Bait may be toxic, unstable or require post-translational modification

-Some posttranslational modifications cannot be accomplished in yeast.

-Subclone segments of bait into pDEST™32 and retest.

 

Here are possible causes and solutions:

Cause

Solution

3AT concentration too low

Retest bait on various concentrations of 3AT.

 

Plates made incorrectly

Review Recipes on page 75 of the manual.

 

Improper replica cleaning

Review Appendix, page 85 of the manual. Immediately after replica cleaning, plate should contain no remaining visible cells (although a faint haze may be present on 3AT transformation plates).

 

Improper incubation times

Do not incubate plates longer than 60 hours. Colonies arising after 60 hours are not likely to be of interest.

 

Here are possible causes and solutions:

Cause

Solution

E. coli not sufficiently competent

Use ElectroMAX™ DH10B™ cells for library.

 

Too much DNA used

Use only 1 μl of DNA. Inhibitory compounds may reduce transformation efficiencies.

 

Incorrect selection or concentration

Select for plasmid on LB+ampicillin (100 μg/mL).

 

Alternative yeast DNA preparation procedure used

Use the method described on page 45 of the manual. Other procedures designed for high-copy-number vectors may not work with the ARS/CEN–based vectors used here.

 

DNA suspended in incorrect buffer

Electroporation is sensitive to ionic strength. Suspend DNA pellet in TE.

 

Crosslinking

The protein-protein interaction may be transient in nature. Often times, adding crosslinkers to capture putative interacting partners inside or outside of the cell may maintain the interaction through lysis and enrichment/purification. Membrane permeable crosslinkers like DSS (Cat. No. 21658) allow one to “freeze” interactions inside the cell, whereas membrane impermeable crosslinkers like BS3 (Cat. No. 21585) only work on the cell surface or outside the cell.

  • Choose more sophisticated crosslinkers with photo-reactive groups, which can be made to react at selected times and only in response to irradiation by UV light. Heterobifunctional crosslinkers with a thermoreactive group (spontaneously reactive) at one end and a photo-reactive group on the other end can be reacted first through the thermoreactive end with a protein that can be used as bait for other interacting proteins. The modified protein is introduced into a sample and allowed to interact with other proteins. Then the sample is exposed to UV light, which causes the photo-reactive end of the modified protein to covalently link to nearby molecules, thus “freezing” in place any interacting protein as a complex.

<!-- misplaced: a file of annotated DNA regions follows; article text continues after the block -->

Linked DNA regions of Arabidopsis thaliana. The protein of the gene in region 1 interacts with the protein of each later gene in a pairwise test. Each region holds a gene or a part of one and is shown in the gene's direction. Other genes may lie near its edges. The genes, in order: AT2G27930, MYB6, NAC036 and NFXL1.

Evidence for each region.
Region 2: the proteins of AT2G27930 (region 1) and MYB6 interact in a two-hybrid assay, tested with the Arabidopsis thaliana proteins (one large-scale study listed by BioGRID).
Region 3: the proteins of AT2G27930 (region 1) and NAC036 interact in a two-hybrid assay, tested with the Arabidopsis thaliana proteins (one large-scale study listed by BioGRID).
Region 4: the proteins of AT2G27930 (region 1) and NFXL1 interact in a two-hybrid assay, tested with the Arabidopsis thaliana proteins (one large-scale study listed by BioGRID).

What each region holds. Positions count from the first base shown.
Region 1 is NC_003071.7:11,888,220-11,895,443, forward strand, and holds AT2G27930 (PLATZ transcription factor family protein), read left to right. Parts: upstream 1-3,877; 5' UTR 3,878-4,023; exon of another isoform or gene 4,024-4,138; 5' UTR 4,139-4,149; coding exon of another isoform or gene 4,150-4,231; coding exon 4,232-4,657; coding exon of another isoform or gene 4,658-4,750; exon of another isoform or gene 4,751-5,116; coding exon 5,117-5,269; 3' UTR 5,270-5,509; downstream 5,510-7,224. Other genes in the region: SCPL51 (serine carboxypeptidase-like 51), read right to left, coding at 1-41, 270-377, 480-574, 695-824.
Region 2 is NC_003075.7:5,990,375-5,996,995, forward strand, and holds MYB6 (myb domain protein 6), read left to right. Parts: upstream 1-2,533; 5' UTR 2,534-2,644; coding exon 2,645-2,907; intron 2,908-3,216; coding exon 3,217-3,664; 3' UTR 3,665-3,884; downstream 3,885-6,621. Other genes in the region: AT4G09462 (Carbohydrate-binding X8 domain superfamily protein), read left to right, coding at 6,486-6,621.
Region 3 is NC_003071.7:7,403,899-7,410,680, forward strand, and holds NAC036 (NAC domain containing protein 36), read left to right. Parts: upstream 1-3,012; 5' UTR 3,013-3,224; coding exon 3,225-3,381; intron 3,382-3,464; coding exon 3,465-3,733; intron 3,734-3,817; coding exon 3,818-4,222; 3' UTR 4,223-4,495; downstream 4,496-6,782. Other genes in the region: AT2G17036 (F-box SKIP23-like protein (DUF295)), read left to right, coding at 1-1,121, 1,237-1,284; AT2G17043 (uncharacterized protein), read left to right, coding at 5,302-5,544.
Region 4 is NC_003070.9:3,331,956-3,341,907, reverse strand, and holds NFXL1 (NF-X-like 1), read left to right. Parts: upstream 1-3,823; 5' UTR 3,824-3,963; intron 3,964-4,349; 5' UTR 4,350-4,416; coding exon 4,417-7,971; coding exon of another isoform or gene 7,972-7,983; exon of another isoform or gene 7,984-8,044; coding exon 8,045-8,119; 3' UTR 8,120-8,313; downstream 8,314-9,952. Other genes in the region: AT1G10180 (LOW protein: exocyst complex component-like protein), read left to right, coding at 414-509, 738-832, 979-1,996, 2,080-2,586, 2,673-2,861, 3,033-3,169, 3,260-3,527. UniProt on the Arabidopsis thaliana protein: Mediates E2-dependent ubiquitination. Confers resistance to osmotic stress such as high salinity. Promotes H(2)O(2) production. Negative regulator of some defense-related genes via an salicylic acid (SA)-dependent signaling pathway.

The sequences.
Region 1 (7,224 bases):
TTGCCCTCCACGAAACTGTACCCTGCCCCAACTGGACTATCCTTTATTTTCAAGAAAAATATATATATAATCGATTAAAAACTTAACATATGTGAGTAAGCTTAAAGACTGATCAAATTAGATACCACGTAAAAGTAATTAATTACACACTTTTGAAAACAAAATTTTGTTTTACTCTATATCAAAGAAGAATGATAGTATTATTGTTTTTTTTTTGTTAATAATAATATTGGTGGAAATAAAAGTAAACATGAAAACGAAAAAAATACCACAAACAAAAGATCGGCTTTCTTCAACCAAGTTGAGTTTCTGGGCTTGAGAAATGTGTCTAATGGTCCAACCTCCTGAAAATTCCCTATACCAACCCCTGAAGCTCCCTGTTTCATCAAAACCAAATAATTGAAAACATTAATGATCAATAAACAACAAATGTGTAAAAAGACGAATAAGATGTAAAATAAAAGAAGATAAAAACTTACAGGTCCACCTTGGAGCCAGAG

• Remove non-reacted reagent by dialysis or desalting
  • Check to see whether there were any substances in the buffer that would prevent conjugation to the crosslinker. For example, primary amine containing buffers like Tris or glycine would out-compete amine-reactive crosslinkers like DSS or BS3. Sodium azide with a concentration over 0.02% is equally problematic.
  • Confirm that you used a membrane-permeable crosslinker for intracellular crosslinking.
  • Ensure that the pH was proper for the crosslinking to occur.
  • Use fresh crosslinkers.
  • For a photo-reactive crosslinker, check that the sample was exposed to the proper UV wavelength (300-370 nm) at the proper distance and exposure time.

Label Transfer

  1. Determine the label incorporation of the bait protein before photoactivation with the prey protein, by western blot analysis.
  2. Check the UV light source to ensure good photoactivation (see Photolysis Information section of the Sulfo-SBED manual for guidelines).
  3. If the target (prey) protein concentration is too low, enrich the protein system if possible.
  4. Optimize the antibody concentrations used in western blot.
  5. It is possible that the protein interaction is blocking the epitope, which may occur with monoclonal antibodies and peptide-directed antibodies; in this case, use an antibody from a different source or probe with Streptavidin-HRP.